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Humerus and Shoulder Joint
 

Humerus and Shoulder Joint

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    Humerus and Shoulder Joint Humerus and Shoulder Joint Presentation Transcript

    • COLLEGE OF ALLIED HEALTH AND SCIENCES BY Hermizan Halihanafiah Bsc Biomedicine (Hons) UKM SHOULDER JOINT AND HUMERUS
    • INTRODUCTION
      • Upper limbs consist of 60 bones.
        • Arm : Humerus
        • Forearm : Ulna and Radius
        • Wrist : Carpals
        • Palm : Metacarpals
        • Hand : Phalanges
    • HUMERUS BONE
      • Arm bone.
      • Longest and largest bone of UL.
      • Articulates proximally with the scapula and distally with both radius and ulna.
    • Humerus
      • Proximal end of the humerus features a rounded head that articulates with glenoid cavity of scapula to form glenohumeral joint.
      • Distal to the head is the anatomical neck, the site of epiphyseal line, which is visible as an oblique groove.
      Head Greater Tubercle Lesser Tubercle Intertubecular Sulcus Anatomical Neck Surgical Neck Shaft
    • Glenohumeral Joint / Shoulder Joint
    •  
    • Humerus Head Greater Tubercle Lesser Tubercle Intertubecular Sulcus Anatomical Neck Surgical Neck Shaft
      • The greater tubercle is a lateral projection distal to the anatomical neck.
      • It is the most laterally palpable bony landmark of the shoulder region.
      • The lesser tubercle projects anteriorly.
      Anterior view of proximal humerus
    • Humerus Head Greater Tubercle Lesser Tubercle Intertubecular Sulcus Anatomical Neck Surgical Neck Shaft Anterior view of proximal humerus
      • Between both tubercles runs an intertubercular sulcus (bicipital groove).
      • The surgical neck is a constriction in the humerus just distal to the tubercles, where the head tapers the shaft, name because fractures often occur here.
    • Cont…
      • The body (shaft) of the humerus is roughly cylindrical at its proximal end, but gradually becomes triangular until it is flattened and broad at its distal end.
      • Laterally, at the middle portion of the shaft, there is roughened, V-shape area called the deltoid tuberosity where attachment for deltoid muscle.
      Deltoid Tuberosity
    • Cont…
      • Several prominent features are evident at the distal end of the humerus.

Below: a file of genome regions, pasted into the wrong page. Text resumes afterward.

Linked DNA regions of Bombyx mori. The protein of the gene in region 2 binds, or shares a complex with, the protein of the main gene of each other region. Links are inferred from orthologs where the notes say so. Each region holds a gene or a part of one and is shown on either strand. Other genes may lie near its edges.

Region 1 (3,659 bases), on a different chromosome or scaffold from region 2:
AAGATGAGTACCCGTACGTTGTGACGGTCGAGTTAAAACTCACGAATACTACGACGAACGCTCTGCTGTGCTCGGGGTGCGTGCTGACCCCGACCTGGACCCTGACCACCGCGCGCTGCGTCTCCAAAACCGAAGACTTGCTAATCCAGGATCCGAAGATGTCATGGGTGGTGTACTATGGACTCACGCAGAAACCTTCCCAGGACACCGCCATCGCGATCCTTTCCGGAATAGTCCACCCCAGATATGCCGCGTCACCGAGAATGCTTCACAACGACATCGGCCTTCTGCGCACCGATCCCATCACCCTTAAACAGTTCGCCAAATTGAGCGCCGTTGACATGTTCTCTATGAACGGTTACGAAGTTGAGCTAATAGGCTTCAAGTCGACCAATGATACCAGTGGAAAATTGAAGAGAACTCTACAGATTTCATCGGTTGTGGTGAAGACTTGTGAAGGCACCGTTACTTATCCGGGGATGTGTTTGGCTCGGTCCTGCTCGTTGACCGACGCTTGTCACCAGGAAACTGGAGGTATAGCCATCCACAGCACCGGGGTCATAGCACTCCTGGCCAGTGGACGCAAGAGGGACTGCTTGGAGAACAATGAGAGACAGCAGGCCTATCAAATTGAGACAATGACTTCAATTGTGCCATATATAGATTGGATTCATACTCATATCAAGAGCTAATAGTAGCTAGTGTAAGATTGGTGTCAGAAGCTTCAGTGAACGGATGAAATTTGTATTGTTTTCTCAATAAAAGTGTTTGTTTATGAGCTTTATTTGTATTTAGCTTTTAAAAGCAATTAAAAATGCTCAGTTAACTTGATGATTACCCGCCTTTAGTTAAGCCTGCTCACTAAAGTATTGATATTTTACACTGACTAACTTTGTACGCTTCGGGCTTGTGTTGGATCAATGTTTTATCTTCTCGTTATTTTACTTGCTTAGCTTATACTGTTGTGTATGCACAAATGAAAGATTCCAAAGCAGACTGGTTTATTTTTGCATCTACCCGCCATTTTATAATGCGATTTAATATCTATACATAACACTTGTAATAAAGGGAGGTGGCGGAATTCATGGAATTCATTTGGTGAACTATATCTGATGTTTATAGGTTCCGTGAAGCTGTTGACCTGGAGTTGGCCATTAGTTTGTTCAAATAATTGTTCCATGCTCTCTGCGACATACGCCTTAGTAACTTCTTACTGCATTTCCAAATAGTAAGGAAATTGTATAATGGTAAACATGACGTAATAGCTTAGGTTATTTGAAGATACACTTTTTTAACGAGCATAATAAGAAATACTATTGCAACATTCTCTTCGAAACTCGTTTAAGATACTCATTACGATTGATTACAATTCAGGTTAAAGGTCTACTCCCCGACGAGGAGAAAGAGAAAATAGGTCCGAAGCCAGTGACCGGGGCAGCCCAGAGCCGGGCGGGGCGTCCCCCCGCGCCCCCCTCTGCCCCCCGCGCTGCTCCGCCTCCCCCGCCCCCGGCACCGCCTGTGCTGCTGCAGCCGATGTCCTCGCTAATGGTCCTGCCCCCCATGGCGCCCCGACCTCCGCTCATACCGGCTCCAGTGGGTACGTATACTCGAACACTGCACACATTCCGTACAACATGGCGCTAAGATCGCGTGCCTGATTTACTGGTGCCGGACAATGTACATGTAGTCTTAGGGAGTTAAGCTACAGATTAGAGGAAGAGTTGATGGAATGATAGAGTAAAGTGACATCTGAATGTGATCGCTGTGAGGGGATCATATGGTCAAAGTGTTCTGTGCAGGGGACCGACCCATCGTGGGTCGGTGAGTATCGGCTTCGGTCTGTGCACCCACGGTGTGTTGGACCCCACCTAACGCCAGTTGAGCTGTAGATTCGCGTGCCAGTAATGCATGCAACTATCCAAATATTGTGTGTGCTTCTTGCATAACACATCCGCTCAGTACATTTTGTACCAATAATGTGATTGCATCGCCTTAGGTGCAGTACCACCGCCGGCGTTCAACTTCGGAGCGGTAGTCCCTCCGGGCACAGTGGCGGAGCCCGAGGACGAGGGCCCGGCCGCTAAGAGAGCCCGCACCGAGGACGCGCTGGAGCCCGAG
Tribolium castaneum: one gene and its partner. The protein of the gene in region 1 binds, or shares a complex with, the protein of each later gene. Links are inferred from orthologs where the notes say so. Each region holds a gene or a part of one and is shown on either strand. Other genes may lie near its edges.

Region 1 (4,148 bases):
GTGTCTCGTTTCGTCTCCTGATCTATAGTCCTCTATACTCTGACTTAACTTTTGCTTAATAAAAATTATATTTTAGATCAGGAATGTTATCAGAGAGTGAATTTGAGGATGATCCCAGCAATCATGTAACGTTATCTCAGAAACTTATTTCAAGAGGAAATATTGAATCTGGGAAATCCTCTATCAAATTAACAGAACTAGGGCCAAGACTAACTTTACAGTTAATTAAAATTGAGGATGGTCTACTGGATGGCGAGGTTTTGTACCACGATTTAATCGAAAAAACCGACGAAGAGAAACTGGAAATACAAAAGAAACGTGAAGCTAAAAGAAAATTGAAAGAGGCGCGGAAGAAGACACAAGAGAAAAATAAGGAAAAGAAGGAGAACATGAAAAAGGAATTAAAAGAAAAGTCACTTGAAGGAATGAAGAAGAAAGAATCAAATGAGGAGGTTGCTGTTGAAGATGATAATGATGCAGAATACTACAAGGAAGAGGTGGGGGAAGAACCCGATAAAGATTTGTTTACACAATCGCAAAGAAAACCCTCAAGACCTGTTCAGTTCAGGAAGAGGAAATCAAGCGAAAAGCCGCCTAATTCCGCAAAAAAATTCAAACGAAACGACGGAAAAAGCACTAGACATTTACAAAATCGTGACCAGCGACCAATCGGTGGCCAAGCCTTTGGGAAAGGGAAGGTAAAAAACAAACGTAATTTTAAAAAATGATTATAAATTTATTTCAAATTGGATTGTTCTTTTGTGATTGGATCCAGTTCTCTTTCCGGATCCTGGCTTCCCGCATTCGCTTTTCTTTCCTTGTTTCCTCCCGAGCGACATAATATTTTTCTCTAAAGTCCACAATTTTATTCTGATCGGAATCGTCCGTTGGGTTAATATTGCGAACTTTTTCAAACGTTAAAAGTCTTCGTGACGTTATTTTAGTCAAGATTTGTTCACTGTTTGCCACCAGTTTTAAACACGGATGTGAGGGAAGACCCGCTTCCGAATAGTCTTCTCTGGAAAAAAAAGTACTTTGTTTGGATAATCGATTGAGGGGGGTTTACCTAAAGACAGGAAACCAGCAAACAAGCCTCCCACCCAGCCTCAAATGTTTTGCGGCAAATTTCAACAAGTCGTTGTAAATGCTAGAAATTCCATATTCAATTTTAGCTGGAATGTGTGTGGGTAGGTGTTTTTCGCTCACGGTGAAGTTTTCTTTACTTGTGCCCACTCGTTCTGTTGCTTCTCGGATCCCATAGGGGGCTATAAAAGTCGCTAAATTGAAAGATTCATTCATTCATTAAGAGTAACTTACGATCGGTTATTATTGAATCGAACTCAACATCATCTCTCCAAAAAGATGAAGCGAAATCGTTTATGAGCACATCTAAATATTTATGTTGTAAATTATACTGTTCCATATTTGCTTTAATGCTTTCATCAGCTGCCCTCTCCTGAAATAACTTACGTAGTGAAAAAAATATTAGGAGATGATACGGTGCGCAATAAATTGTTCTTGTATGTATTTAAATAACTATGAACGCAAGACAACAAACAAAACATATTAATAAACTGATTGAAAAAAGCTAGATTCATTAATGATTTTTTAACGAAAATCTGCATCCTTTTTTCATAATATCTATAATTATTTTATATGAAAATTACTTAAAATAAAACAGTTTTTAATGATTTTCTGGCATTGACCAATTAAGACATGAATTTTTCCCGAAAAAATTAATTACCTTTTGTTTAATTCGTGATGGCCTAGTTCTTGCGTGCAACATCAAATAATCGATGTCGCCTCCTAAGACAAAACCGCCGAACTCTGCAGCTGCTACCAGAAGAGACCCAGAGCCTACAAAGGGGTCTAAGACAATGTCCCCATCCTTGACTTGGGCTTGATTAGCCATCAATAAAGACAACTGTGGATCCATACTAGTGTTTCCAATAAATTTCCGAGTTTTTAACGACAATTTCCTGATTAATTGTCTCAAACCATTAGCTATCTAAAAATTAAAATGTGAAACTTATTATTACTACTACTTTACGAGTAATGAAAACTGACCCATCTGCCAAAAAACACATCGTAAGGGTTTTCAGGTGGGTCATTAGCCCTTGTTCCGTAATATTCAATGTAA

• The capitulum is a rounded knob on the lateral aspect of the bone that articulates with the head of the radius.
      Capitulum Trochlear
    • Cont…
      • The radial fossa is an anterior depression that receive the head of radius when the forearm is flexed.
      • The trochlea, located medial to the capitulum , is a spool shaped surface that articulates with the ulna.
      Capitulum Trochlear Radial Fossa
    • Cont…
      • The coronoid fossa is anterior depression that receive the coronoid process of the ulna when forearm is flexed .
      Capitulum Trochlear Radial Fossa Coronoid Fossa
      • The olecranon fossa is a posterior depression that receives the olecranon of the ulna when the forearm is extended.
      Olecranon Fossa Posterior View
    • Cont….
      • The medial epicondyle and lateral epicondyle are rough projections on either side of the distal end to which the tendons of most muscles of the forearm are attached.
      • The ulnar nerve lies on the posterior surface of the medial epicondyle and may easily be palpated by rolling a finger over the skin above the medial epicondyle.
      Medial Epicondyle Lateral Epicondyle
    • Elbow Joint Lateral View Anterior View
    • Ulnar Nerve
    •  
    • MOVEMENT OF THE ARM (SHOULDER JOINT)
      • Flexion
      • Extension
      • Abduction
      • Adduction
    • MOVEMENT OF THE ARM (SHOULDER JOINT)
      • Medial rotation
      • Lateral rotation
      • Horizontal abduction
      • Horizontal adduction
      • Circumduction
    • Muscles of the Thorax that Move the Humerus
      • Axial muscles
        • Pectoralis major
        • Latissumus dorsi
      • Scapular muscles
        • Fiber of deltoid
        • Rotator cuff
        • Teres major
        • Coracobrachalis
        • Long & short head of biceps
        • Long head of triceps
    • Clavicle origin of Pectoralis Major
      • Origin – medial half of anterior clavicle
      • Insertion – lateral lip of intertubercular sulcus of humerus
      • Action – Flexion, adduction and medial rotation arm at shoulder joint.
      • Nerve supply
        • Medial and lateral pectoral nerve
    • Sternal origin of Pectoralis Major